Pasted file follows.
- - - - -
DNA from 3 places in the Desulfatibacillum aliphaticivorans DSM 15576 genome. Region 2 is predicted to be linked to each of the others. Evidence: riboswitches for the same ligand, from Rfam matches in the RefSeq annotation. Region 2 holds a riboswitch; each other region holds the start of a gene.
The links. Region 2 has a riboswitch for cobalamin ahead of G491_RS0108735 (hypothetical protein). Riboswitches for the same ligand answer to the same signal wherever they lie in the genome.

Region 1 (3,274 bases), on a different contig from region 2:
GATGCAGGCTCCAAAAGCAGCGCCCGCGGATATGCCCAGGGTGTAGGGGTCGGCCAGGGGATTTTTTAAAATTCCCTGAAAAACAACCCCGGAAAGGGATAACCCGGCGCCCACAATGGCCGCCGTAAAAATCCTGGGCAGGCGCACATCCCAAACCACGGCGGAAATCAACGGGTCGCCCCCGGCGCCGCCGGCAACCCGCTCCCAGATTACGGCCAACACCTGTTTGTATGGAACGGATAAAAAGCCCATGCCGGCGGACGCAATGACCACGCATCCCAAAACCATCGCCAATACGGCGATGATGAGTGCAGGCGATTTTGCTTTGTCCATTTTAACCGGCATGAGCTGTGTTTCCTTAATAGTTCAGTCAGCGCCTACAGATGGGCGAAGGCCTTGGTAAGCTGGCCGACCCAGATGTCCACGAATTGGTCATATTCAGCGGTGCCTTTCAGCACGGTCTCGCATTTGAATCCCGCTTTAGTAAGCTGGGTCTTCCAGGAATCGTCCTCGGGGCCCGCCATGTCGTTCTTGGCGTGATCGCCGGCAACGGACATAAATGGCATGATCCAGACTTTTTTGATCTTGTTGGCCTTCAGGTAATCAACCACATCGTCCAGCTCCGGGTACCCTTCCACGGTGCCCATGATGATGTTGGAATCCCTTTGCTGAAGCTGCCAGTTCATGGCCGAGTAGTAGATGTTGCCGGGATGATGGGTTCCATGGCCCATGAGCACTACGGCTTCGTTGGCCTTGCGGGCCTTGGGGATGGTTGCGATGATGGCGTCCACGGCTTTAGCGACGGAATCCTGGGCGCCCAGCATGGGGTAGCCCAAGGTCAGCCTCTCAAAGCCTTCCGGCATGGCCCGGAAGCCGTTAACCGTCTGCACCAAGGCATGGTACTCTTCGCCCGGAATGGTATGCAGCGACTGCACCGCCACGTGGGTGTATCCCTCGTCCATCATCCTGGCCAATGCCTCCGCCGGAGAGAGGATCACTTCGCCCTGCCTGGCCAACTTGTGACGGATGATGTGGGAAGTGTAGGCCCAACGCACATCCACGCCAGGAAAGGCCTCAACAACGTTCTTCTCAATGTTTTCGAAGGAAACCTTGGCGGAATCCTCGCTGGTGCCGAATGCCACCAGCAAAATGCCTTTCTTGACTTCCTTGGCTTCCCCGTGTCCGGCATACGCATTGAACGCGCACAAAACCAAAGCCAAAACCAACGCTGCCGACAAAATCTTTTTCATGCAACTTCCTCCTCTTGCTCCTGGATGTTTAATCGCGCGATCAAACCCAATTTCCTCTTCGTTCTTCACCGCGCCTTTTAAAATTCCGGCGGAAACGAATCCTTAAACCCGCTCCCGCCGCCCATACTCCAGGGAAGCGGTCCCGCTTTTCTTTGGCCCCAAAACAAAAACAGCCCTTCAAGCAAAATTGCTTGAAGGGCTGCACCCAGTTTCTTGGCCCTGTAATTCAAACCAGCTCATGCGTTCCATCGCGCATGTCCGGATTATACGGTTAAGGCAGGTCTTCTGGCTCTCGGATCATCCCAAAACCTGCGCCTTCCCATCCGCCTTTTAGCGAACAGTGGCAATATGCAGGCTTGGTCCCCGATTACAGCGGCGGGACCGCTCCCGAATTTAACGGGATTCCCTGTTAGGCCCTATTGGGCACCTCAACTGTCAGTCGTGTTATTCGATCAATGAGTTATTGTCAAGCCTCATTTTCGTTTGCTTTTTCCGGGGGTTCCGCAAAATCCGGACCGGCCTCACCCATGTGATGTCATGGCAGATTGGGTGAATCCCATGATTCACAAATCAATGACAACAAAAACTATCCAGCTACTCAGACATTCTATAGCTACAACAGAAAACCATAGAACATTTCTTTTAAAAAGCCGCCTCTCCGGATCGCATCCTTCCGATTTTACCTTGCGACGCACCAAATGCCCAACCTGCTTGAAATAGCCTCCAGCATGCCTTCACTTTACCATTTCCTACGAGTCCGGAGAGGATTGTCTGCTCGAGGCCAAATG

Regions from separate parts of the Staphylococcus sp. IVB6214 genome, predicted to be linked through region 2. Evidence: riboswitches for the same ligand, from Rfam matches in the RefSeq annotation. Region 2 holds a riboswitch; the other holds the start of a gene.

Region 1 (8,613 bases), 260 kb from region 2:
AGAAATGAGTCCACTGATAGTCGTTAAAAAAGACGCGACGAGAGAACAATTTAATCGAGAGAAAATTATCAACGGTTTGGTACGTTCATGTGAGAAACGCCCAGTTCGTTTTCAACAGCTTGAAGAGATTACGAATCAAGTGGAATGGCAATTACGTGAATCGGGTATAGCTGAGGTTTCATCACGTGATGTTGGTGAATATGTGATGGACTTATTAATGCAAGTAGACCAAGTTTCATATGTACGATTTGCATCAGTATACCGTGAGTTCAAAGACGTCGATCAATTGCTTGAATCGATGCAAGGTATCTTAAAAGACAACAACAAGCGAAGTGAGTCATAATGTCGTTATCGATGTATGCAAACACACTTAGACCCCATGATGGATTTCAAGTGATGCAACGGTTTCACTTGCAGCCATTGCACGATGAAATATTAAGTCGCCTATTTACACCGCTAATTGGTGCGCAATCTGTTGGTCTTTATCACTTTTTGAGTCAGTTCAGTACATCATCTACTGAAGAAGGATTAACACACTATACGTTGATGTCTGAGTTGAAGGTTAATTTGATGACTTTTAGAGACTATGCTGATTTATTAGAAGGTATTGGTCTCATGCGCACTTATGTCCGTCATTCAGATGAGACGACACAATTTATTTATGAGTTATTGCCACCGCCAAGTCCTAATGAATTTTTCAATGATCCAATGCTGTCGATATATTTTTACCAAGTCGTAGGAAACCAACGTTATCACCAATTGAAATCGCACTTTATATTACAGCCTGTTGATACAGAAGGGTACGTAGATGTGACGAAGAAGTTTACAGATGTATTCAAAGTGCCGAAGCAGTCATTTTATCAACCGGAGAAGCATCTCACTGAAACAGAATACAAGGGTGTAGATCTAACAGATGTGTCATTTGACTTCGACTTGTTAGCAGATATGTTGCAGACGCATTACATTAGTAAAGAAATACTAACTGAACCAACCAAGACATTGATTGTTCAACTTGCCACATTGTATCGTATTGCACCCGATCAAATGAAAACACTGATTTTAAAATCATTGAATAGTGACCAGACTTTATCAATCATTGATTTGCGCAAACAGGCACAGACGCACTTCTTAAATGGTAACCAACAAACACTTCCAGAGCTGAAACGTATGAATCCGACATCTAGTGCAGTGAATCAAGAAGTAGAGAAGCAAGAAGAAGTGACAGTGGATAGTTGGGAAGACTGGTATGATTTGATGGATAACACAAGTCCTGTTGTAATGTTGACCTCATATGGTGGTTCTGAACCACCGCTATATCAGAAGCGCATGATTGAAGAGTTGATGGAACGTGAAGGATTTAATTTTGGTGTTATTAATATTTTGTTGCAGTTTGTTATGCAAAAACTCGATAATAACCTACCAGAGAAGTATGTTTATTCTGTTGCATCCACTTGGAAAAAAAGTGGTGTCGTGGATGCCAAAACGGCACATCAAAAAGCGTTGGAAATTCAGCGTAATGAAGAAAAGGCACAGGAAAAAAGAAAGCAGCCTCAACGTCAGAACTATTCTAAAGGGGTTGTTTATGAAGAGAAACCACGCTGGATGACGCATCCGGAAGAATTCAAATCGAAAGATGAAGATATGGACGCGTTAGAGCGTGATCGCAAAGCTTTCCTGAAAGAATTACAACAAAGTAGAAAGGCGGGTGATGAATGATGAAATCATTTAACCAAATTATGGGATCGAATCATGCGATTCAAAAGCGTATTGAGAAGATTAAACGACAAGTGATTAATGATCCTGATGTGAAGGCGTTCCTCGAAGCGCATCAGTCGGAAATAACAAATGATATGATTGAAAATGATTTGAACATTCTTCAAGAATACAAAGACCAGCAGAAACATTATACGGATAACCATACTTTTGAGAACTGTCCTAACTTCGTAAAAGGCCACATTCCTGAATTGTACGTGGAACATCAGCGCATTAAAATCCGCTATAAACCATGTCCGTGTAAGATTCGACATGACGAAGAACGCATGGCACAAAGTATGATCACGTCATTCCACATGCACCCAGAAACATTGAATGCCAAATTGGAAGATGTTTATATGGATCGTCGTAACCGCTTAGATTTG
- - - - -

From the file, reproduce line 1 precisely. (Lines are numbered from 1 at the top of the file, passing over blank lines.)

DNA from 3 places in the Desulfatibacillum aliphaticivorans DSM 15576 genome. Region 2 is predicted to be linked to each of the others. Evidence: riboswitches for the same ligand, from Rfam matches in the RefSeq annotation. Region 2 holds a riboswitch; each other region holds the start of a gene.